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# Show that the relation $R$ in $R$ defined as $R = {(a, b) : a \leq b}$, is reflexive and  transitive but not symmetric.

Toolbox:
• A relation R in a set A is called reflexive. if $(a,a) \in R\;for\; all\; a\in A$
• A relation R in a set A is called symmetric. if $(a_1,a_2) \in R\;\Rightarrow \; (a_2,a_1)\in R \;$ for $\;a_1,a_2 \in A$
• A relation R in a set A is called transitive. if $(a_1,a_2) \in\; R$ and $(a_2,a_3)\in R \Rightarrow \;(a_1,a_3)\in R\;$for all $\; a_1,a_2,a_3 \in A$
Given in a set of real numbers, the relation $R=\{(a,b):a\leq b\}$:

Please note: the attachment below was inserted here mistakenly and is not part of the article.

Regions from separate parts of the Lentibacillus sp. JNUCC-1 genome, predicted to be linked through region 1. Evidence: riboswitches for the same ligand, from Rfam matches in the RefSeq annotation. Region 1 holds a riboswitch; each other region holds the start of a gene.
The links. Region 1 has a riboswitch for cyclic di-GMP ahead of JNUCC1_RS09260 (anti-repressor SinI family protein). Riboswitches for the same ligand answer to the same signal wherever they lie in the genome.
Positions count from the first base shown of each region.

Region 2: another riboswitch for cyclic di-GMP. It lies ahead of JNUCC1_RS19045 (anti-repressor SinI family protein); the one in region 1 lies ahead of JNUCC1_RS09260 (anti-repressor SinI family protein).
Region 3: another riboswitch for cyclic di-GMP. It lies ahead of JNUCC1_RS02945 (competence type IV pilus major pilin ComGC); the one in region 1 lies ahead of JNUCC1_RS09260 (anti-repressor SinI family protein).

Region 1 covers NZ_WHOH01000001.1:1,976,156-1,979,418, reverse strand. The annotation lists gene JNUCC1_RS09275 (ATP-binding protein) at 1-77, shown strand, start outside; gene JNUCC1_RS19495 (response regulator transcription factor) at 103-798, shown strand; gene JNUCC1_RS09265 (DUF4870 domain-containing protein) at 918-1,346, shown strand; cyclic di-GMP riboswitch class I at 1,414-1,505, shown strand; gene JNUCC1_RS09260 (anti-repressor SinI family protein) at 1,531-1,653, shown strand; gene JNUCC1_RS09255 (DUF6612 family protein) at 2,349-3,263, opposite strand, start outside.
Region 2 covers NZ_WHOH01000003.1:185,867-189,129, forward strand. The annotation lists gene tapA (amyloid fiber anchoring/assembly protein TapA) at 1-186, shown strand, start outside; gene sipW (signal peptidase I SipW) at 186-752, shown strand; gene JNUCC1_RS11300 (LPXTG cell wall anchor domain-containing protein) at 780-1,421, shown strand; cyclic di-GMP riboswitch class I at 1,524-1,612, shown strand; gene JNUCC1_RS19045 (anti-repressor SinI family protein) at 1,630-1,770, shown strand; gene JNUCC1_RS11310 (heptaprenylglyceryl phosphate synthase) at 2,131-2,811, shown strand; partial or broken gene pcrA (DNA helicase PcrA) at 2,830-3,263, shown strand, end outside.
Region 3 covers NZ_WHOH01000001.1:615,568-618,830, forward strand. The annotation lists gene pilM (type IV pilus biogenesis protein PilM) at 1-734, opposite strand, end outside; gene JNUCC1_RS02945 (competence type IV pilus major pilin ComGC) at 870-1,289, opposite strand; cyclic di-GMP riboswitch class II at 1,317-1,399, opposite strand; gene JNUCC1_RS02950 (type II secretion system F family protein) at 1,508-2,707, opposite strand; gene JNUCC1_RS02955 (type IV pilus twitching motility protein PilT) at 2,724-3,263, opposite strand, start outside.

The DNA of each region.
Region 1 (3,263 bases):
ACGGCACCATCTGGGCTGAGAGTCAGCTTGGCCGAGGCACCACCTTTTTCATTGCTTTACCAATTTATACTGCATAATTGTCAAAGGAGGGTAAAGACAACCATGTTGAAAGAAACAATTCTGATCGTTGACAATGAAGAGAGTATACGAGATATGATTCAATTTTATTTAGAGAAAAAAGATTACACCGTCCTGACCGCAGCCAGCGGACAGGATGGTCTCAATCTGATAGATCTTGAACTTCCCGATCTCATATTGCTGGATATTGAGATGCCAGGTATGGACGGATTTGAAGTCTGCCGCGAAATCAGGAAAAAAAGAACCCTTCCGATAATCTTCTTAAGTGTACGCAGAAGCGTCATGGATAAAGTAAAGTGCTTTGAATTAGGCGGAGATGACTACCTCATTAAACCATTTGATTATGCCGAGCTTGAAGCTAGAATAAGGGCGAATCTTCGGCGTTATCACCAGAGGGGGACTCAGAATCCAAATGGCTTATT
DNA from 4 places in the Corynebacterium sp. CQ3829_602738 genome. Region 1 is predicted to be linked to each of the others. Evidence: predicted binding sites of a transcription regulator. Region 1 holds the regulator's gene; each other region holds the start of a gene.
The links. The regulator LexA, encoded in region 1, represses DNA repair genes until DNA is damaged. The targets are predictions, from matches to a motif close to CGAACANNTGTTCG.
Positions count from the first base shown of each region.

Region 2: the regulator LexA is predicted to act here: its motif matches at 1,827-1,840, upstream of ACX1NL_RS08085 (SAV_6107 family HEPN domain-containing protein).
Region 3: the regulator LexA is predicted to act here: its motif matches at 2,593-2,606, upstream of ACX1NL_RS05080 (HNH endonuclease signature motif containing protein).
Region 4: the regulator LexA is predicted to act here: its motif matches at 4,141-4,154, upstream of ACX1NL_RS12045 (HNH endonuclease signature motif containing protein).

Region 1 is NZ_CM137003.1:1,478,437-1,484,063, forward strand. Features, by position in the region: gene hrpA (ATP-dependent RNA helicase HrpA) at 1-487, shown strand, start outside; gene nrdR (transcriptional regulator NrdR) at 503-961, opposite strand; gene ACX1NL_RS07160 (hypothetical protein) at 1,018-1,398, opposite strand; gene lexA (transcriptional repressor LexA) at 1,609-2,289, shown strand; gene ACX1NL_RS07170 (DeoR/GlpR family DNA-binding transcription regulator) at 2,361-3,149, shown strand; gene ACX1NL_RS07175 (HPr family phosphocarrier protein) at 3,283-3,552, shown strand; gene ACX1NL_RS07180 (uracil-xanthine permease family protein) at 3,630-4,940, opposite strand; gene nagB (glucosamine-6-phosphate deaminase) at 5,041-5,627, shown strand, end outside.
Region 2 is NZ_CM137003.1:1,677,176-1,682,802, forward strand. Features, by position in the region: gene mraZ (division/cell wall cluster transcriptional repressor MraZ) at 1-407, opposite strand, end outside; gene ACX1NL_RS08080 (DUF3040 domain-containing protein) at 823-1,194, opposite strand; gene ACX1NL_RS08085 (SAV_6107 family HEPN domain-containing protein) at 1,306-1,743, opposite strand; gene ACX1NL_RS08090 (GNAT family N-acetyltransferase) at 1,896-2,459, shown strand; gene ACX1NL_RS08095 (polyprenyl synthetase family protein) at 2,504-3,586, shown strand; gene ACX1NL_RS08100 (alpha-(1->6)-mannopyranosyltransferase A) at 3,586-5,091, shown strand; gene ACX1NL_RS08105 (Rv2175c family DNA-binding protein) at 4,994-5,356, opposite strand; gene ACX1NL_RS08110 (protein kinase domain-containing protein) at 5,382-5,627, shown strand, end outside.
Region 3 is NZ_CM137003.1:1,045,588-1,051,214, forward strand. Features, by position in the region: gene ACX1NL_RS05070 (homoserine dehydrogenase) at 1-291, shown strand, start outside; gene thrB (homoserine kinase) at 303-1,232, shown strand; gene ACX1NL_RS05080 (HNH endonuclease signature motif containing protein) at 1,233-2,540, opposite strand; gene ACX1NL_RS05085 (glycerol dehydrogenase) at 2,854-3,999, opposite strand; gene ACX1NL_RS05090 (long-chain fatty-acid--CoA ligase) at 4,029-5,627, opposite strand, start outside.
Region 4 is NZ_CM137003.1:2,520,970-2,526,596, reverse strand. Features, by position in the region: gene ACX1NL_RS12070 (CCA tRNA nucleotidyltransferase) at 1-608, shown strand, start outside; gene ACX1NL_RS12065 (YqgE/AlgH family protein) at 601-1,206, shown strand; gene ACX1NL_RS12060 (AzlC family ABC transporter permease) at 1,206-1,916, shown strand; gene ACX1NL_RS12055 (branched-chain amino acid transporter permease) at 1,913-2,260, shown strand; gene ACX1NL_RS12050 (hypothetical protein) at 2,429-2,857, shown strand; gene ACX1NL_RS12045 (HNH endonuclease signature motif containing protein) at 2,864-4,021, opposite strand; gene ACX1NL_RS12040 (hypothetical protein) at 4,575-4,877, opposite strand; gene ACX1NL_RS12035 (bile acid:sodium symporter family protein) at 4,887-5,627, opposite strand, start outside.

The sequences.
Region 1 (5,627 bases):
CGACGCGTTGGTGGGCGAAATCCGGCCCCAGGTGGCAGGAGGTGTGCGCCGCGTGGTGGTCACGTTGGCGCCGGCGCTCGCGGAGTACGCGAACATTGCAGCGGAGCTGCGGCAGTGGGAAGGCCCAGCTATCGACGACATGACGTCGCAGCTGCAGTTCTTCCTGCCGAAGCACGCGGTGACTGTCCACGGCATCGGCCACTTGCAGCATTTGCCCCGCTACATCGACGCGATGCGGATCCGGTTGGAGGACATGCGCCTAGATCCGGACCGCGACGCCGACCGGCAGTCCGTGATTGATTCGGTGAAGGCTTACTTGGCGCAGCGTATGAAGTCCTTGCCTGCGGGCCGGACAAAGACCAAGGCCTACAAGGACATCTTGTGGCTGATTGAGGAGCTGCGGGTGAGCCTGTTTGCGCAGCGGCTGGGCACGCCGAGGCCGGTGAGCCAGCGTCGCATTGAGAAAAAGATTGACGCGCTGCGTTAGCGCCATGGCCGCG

For any $a \in R$, $a \leq a$. Therefore $(a,a) \in R$. Hence $R$ is reflexive.
For any $a \neq b$, we observe that while $a \leq b$ might be true, $b \leq a$ will not be, unless $a=b$.Hence is $R$ is not symmetric.
We can verify this with a simple subsitution:
Let $a = 2, b = 4$. While $a \leq b \rightarrow 2 \leq 4$ is true, $b \leq a \rightarrow 4 \not \leq 2$. Hence $R$ is not symmetric.
For any $(a,b) \in R$, if $a \leq b$ and for any $(b,c) \in R, b \leq c$:
$\Rightarrow a \leq b \leq c \rightarrow a \leq c$.
$\Rightarrow$ If $a \leq c$ then $R$ is transitive.
edited Mar 8, 2013